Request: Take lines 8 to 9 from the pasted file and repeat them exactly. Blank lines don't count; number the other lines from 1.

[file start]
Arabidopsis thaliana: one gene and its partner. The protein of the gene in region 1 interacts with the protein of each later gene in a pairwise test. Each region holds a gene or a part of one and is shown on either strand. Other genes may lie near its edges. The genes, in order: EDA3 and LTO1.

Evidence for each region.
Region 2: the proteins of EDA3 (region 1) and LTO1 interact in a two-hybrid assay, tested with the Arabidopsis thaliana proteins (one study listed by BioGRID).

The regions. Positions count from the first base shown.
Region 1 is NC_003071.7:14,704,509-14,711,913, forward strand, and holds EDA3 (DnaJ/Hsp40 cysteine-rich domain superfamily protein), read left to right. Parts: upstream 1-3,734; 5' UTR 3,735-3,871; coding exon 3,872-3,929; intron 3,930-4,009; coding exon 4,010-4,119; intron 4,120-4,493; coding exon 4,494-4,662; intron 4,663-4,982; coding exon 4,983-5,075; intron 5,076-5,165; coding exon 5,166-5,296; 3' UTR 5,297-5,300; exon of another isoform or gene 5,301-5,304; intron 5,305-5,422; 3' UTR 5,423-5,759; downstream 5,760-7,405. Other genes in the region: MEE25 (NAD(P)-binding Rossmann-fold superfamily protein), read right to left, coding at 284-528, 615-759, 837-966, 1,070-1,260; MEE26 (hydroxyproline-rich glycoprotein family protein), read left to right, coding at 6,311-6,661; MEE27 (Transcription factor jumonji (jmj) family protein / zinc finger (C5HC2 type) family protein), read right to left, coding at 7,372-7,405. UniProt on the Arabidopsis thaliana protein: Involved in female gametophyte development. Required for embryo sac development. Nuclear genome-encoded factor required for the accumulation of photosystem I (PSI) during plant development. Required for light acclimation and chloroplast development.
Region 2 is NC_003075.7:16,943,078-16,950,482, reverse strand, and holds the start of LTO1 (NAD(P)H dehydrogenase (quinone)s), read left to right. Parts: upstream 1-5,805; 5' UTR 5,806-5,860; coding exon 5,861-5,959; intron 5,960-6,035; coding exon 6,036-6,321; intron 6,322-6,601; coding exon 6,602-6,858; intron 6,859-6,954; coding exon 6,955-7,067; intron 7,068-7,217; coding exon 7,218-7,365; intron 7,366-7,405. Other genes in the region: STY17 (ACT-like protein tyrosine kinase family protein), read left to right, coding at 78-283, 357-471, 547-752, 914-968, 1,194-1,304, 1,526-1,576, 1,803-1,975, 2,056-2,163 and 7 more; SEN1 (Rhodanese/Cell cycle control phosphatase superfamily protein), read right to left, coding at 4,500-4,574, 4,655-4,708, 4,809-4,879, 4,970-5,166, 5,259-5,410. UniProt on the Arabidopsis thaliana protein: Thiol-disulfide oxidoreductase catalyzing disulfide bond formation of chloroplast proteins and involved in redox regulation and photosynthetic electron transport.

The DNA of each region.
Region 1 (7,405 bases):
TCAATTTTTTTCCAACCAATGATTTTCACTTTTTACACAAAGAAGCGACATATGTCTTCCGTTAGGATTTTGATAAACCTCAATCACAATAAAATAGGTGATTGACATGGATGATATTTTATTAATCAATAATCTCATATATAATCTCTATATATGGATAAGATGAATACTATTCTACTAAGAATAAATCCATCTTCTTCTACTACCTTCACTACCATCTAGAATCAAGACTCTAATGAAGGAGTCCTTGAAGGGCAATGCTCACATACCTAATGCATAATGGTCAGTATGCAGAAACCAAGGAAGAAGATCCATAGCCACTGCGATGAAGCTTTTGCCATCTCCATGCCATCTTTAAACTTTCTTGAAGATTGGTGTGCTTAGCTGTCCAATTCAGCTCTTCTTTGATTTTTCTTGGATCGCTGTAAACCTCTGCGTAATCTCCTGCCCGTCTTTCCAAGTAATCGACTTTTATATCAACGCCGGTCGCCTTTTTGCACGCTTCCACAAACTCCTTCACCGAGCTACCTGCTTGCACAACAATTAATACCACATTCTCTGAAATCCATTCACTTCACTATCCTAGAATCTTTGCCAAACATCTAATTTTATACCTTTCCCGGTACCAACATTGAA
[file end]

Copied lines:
Region 1 (7,405 bases):
TCAATTTTTTTCCAACCAATGATTTTCACTTTTTACACAAAGAAGCGACATATGTCTTCCGTTAGGATTTTGATAAACCTCAATCACAATAAAATAGGTGATTGACATGGATGATATTTTATTAATCAATAATCTCATATATAATCTCTATATATGGATAAGATGAATACTATTCTACTAAGAATAAATCCATCTTCTTCTACTACCTTCACTACCATCTAGAATCAAGACTCTAATGAAGGAGTCCTTGAAGGGCAATGCTCACATACCTAATGCATAATGGTCAGTATGCAGAAACCAAGGAAGAAGATCCATAGCCACTGCGATGAAGCTTTTGCCATCTCCATGCCATCTTTAAACTTTCTTGAAGATTGGTGTGCTTAGCTGTCCAATTCAGCTCTTCTTTGATTTTTCTTGGATCGCTGTAAACCTCTGCGTAATCTCCTGCCCGTCTTTCCAAGTAATCGACTTTTATATCAACGCCGGTCGCCTTTTTGCACGCTTCCACAAACTCCTTCACCGAGCTACCTGCTTGCACAACAATTAATACCACATTCTCTGAAATCCATTCACTTCACTATCCTAGAATCTTTGCCAAACATCTAATTTTATACCTTTCCCGGTACCAACATTGAA